She Was Told Her Babies Were Dead. Instead They Were Sold Abroad. What Happened When She Met Them 40 Years On?

Naomi Larsson Piñeda - The Guardian

Four families torn apart by Chile’s illegal adoption scandal finally found each other decades later. They describe the emotional moment they met – and how they pieced together the lives they had spent apart.

For Sara Melgarejo, the wait at Santiago airport was agonising. The 65-year-old had travelled about 30km north from San Bernardo, a working-class suburb of the Chilean capital, for the reunion. She walked the length of the building trying to calm her nerves, holding her breath for the arrival of the two children she had spent the last 40 years believing were dead. “My heart was racing and my body was trembling,” she says, “but I felt pure joy.”

Siblings Sean Ours, 40, and Emily Reid, 39, walked into arrivals together, having arrived on a flight from the US. Even though they had never met Sara in person, there was no question that she was their biological mother – they share the same eyes, the same infectious smile.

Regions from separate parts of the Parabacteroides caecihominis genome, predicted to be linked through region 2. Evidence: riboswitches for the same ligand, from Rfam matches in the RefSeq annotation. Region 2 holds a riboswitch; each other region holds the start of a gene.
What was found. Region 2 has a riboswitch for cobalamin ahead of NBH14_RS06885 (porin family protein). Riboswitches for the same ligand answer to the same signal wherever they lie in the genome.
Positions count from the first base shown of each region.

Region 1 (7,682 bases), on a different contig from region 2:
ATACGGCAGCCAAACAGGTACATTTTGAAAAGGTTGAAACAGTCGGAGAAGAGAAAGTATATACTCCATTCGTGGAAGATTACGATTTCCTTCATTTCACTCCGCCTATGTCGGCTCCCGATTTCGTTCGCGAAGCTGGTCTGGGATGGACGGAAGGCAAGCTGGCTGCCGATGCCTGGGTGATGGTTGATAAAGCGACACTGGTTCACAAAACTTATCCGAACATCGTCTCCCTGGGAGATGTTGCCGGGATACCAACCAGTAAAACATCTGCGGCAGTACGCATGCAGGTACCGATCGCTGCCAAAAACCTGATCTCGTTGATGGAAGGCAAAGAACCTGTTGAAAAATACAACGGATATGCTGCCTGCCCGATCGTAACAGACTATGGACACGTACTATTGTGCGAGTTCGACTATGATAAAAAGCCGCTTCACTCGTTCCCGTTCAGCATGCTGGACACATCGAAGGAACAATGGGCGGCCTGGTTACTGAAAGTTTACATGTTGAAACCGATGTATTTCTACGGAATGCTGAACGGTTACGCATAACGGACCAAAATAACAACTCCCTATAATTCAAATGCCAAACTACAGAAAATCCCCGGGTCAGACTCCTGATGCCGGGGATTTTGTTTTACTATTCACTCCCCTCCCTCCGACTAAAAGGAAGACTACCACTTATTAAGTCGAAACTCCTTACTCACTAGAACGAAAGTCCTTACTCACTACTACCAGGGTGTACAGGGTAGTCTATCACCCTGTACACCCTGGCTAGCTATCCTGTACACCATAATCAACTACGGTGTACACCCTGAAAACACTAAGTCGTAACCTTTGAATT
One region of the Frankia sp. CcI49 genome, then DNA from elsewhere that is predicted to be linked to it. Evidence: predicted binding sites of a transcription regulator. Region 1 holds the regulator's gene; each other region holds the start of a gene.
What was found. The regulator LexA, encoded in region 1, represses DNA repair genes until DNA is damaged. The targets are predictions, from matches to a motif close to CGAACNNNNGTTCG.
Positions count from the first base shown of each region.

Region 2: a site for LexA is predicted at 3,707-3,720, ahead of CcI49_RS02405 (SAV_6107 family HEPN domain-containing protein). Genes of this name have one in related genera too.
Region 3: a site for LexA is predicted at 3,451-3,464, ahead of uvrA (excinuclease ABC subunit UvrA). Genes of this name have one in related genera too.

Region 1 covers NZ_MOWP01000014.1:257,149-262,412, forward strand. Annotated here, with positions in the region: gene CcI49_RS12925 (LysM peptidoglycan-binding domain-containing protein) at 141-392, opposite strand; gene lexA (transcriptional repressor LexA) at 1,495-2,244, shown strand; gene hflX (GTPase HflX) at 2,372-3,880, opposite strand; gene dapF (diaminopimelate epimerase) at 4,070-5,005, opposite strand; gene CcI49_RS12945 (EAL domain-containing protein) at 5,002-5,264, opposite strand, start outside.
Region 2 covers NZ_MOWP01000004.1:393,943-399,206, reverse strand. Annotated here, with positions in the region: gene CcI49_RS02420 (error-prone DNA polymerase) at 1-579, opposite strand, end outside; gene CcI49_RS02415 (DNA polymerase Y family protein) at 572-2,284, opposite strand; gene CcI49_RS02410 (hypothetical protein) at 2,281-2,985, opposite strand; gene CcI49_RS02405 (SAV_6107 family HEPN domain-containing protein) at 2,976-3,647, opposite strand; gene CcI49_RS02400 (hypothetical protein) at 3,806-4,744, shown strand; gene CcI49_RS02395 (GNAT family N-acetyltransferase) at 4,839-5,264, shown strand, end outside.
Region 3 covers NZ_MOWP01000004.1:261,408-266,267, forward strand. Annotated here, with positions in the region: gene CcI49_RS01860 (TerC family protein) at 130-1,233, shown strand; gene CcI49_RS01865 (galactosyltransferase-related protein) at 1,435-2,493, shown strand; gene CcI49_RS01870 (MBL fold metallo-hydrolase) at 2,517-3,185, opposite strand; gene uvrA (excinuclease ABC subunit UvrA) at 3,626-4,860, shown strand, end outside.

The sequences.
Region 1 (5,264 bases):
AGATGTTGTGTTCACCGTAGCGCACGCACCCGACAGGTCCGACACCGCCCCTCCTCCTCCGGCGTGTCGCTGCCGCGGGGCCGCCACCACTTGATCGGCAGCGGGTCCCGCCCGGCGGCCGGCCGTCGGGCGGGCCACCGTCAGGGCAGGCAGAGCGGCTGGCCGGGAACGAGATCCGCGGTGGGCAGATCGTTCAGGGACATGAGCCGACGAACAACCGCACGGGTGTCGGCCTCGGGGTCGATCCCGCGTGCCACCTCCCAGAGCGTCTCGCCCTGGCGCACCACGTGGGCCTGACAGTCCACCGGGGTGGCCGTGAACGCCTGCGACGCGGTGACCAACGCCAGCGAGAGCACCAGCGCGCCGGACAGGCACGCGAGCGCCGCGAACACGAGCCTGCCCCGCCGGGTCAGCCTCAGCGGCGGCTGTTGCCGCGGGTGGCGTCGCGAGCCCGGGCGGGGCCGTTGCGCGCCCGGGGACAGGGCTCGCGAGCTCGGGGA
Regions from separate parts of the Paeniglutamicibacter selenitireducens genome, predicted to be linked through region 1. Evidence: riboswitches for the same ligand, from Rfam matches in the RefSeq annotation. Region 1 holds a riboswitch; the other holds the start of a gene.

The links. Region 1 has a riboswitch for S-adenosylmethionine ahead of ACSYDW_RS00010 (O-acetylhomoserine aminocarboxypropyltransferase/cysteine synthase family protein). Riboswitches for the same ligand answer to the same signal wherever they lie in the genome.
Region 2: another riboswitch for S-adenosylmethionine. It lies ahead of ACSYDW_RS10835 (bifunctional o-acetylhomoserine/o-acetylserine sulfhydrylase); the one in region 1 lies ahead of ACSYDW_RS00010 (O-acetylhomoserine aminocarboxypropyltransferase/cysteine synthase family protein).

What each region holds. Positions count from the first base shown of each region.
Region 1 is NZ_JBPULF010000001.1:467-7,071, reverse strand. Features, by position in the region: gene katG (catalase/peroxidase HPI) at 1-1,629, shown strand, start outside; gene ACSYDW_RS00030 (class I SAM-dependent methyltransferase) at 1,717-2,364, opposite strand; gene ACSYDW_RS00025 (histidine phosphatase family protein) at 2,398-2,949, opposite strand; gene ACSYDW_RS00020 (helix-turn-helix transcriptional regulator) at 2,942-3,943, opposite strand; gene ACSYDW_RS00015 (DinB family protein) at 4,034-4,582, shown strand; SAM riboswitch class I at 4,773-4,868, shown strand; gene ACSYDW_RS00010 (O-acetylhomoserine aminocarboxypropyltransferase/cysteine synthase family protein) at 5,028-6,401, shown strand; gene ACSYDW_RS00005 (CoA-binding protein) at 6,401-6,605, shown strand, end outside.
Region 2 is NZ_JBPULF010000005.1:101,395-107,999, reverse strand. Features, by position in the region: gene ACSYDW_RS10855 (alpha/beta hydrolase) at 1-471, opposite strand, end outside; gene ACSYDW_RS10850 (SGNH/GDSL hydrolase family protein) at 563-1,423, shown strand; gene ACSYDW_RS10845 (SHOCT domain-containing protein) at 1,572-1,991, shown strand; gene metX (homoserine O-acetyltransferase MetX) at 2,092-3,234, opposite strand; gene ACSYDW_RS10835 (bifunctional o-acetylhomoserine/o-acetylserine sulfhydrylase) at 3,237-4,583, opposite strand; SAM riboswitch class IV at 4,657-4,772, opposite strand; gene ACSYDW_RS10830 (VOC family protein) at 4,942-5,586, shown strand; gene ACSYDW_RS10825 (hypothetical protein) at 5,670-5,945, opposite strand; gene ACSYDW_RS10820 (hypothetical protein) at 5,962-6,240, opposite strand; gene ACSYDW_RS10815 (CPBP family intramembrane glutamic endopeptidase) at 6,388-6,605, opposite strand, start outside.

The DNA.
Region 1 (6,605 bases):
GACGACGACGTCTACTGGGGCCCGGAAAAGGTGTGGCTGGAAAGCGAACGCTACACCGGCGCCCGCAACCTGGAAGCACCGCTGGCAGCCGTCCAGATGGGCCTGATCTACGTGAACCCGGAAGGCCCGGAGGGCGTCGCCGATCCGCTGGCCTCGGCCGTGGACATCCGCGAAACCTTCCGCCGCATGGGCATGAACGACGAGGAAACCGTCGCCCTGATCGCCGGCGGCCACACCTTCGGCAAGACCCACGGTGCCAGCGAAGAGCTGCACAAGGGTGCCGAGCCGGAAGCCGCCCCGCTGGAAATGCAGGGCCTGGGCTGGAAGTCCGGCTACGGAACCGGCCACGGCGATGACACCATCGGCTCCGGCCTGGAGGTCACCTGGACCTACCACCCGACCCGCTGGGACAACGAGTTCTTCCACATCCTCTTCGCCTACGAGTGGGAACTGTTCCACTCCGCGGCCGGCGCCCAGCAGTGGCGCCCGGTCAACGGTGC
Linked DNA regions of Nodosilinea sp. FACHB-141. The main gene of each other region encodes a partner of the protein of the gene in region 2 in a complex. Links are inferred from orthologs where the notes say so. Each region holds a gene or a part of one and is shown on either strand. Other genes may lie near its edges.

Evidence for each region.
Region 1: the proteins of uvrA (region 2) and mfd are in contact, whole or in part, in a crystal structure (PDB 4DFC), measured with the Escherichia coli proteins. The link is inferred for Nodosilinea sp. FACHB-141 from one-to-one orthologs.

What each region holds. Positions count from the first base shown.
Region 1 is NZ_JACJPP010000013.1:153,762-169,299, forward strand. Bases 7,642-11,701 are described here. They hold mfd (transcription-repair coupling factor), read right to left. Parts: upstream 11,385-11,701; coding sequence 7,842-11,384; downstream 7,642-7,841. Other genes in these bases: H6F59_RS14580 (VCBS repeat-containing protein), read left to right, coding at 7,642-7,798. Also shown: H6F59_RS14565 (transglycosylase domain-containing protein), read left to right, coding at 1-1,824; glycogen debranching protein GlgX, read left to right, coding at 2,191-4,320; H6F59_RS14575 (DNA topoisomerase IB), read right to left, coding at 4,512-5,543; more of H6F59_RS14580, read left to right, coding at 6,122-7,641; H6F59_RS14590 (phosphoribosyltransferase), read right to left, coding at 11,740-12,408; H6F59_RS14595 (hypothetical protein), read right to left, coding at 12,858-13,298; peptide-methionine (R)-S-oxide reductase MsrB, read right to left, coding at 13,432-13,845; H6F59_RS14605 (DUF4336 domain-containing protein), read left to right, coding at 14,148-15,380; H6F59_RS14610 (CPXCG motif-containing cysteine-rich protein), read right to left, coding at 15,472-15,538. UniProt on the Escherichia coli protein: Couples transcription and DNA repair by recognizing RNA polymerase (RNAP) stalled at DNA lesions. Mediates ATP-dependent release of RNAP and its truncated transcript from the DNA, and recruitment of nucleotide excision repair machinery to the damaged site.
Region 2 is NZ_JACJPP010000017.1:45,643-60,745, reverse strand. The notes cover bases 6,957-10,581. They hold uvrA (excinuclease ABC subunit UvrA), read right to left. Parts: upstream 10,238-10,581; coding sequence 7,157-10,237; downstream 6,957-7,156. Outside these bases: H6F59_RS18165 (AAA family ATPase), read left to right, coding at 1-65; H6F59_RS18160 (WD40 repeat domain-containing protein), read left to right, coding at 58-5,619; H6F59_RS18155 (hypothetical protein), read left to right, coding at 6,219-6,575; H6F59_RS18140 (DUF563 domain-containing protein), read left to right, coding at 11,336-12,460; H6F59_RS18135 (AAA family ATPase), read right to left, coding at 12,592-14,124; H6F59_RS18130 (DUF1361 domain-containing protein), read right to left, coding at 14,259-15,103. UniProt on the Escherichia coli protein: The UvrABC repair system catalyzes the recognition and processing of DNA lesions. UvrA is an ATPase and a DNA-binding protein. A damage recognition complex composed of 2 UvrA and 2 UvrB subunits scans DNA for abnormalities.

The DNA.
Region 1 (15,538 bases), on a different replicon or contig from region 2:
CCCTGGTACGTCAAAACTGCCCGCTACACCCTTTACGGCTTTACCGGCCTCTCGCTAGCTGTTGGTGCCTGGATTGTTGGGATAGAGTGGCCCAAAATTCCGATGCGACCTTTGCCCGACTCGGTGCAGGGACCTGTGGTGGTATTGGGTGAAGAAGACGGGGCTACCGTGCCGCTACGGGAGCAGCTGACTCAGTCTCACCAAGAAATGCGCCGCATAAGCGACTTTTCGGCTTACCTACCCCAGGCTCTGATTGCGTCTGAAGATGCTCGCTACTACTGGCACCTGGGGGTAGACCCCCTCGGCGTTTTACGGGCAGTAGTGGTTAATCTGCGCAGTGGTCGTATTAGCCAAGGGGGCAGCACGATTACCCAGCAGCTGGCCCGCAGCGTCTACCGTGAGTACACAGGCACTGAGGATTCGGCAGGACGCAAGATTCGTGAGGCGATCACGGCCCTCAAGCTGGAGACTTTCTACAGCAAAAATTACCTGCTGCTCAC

“When I saw her there waiting for us, all pretty in pink, I started crying. I just gave her the biggest hug because it was the first time that we were able to feel her, to tell her that we loved her,” Emily says.

“To be able to just hold her, and for all of us to hold each other together, was so surreal. It was a long time coming,” Sean says.

Their story is just one of tens of thousands relating to Chilean families torn apart by illegal adoption. Parents were typically told that their babies were lost or dead. In reality, they had been stolen and sold, facilitated by a network of social workers, faith officials and health and legal professionals across the country.